‘lt’s an attraction to have a museum and if we’re going to do it, we should do it properly.’

Kenny Dalgleish

football its owners. Queen’s Park. had dominated the national game for the best part of three decades. The stadium attracted the largest all-ticket crowd in British footballing history when 149.4l5 watched Scotland defeat England 3-1 in 1937. It witnessed two major riots in 1909 and 1980. both after Scottish Cup fl nals between Celtic and Rangers. and survived a tire in I968 and threats to replace it with a new ground during the 1980s.

In the past four years. £20 million has been spent preparing Hampden for the 20th century. If the SFA gets its millennium backing ill September. the museum of football will be part of that. together with plans to incorporate community. international media and medical centres. ‘We’re not suggesting we are breaking new ground.’ says SFA secretary Jim Farry. ‘We’re trying to make tip for lost time. The innovation of the previous century has not been matched.’

O’Brien is laying the foundations of the museum. Since 1990. he has been canvassing opinion among football clubs and their fans. and luring the general public to taster exhibitions at Glasgow‘s Museum of 'l‘ransport. The museum is to be a celebration of the wide-spread passion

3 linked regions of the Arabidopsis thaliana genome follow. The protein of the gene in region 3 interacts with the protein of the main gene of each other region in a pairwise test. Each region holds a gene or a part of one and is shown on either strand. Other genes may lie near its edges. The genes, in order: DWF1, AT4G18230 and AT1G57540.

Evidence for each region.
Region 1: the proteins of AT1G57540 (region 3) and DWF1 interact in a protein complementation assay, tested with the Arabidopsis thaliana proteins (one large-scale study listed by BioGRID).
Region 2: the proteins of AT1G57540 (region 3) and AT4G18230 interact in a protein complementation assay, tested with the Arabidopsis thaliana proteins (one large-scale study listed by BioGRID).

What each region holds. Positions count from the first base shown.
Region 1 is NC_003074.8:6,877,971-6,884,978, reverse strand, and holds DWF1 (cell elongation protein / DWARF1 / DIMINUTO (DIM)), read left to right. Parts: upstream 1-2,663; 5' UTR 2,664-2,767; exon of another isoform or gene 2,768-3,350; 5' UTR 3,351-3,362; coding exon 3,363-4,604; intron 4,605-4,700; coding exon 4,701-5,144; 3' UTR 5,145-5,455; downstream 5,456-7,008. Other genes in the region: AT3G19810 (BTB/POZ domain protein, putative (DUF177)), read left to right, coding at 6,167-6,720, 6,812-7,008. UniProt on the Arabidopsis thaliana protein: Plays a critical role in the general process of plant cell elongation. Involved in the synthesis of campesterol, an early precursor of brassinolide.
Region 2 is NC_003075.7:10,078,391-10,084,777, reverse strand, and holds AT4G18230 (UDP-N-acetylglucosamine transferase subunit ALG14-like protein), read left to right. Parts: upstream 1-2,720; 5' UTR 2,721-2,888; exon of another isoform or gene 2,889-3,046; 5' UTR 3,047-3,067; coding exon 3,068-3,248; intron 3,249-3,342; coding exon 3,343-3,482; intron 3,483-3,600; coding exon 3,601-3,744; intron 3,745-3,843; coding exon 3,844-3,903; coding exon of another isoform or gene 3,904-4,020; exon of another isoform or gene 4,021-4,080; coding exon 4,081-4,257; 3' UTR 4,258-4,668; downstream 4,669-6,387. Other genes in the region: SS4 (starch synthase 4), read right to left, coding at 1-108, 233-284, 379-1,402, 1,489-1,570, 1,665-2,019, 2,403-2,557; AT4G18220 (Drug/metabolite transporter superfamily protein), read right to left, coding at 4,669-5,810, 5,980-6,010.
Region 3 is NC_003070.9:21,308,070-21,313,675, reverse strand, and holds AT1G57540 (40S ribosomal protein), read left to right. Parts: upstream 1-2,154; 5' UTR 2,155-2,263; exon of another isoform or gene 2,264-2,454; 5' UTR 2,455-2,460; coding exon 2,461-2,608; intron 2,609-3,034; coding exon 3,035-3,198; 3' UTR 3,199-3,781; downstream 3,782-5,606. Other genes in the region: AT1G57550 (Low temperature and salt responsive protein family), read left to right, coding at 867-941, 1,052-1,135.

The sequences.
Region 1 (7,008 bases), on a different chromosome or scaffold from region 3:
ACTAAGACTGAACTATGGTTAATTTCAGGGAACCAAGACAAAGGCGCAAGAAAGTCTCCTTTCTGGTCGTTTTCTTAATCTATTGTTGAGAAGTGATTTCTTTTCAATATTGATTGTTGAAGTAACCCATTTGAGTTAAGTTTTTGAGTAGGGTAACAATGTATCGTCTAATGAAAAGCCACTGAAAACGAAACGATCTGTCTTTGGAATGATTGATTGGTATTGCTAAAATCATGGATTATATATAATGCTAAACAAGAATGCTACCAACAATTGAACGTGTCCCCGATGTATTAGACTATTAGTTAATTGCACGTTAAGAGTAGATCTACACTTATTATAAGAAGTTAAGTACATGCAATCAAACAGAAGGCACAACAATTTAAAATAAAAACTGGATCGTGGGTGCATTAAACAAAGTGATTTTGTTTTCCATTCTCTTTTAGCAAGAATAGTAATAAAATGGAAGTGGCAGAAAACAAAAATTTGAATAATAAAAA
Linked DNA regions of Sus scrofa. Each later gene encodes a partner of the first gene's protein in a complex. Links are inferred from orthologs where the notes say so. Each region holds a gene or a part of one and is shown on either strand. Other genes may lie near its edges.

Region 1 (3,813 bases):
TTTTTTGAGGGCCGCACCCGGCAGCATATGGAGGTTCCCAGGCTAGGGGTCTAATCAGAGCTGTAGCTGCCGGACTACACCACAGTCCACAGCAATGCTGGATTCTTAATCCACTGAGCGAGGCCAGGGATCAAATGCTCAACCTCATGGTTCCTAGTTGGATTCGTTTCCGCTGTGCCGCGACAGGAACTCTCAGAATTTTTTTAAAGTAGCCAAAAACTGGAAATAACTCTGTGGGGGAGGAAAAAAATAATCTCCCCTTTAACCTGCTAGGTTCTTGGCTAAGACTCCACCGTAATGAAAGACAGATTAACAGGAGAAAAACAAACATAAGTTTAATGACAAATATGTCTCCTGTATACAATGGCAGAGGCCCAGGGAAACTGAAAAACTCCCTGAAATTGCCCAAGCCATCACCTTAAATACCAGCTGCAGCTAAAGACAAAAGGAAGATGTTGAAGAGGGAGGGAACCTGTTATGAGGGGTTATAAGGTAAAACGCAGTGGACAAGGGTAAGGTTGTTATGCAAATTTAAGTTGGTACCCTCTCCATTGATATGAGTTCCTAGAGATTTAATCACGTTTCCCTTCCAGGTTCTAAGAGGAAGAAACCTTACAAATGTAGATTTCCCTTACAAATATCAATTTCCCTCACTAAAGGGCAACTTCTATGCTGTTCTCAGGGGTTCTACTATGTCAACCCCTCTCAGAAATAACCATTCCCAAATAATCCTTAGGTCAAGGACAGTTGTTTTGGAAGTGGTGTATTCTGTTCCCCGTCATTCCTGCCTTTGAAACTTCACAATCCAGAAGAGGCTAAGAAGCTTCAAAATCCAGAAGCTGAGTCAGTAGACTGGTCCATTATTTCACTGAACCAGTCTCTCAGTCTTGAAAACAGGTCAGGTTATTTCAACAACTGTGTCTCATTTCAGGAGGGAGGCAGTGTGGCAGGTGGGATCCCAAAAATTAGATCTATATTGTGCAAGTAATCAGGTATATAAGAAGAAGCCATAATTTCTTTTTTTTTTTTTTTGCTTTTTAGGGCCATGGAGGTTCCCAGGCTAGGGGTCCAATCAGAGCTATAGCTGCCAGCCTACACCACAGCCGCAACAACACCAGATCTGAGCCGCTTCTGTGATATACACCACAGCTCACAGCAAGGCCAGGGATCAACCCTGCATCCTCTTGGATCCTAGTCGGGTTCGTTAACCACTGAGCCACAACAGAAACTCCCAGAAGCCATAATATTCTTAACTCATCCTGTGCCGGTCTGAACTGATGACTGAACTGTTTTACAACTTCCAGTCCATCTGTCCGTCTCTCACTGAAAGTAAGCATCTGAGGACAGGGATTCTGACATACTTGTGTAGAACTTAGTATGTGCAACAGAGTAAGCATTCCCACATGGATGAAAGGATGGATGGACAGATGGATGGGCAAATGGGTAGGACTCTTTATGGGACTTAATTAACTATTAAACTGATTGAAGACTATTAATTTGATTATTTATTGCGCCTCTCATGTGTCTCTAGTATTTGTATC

. s: - ' . Hampden 1908: this Scotland v England international attracted 121 ,452, who witnessed the 1-1 draw

. - .

for the game. not a business opportunity. he insists. ‘The day I sec 20.000 people running down Sauchiehall Street shouting “There’s only one Tesco . . is the day you can treat football like a business.‘

Hampden still holds a special place in the heart of the nation even if its team is floundering on the international fleld. Scottish footballing legend and manager of Premiership champions Blackburn Rovers. Kenny Dalglish believes Hampden is the right platform for the museum. ‘lt’s the national stadium in everybody’s eyes.’ he says in typical deadpan tones. ‘lt’s an attraction to have a museum and if we’re going to do it. we should do it properly.’

For former Scotland and Manchester United star Denis Law. Hampden holds some cherished memories ‘To go there and beat England. always a big game on the Scotland calendar . . . I wouldn’t think of doing that anywhere else.’ He believes the museum is vital to preserve the game’s history for future generations.

Author of Hampden Babylon and commissioning editor for Channel 4. Stuart Cosgrovc supports the idea of the museum. but hopes it will be more than a two-dimensional portrait of the game. ‘The SFA have got to get real they’ve got to see it’s about attracting people.’ he says. ‘No museum should ever be responsible for trailing the sanitised version of the game.’

Assistant editor of the recently-launched football magazine Four Four Two. Olivia Blair has different ideas ‘lt should be celebratory.’ she says. ‘You shouldn’t glorify it. but you don’t have to dwell on the bad points.’

For now, the museum remains a small operation with a dream of something great a bit like Scottish football. C]

The Scottish Football Association stages regular exhibitions at Glasgow 's Museum of Transport. Telephone 0/4] 22/ 9600for details.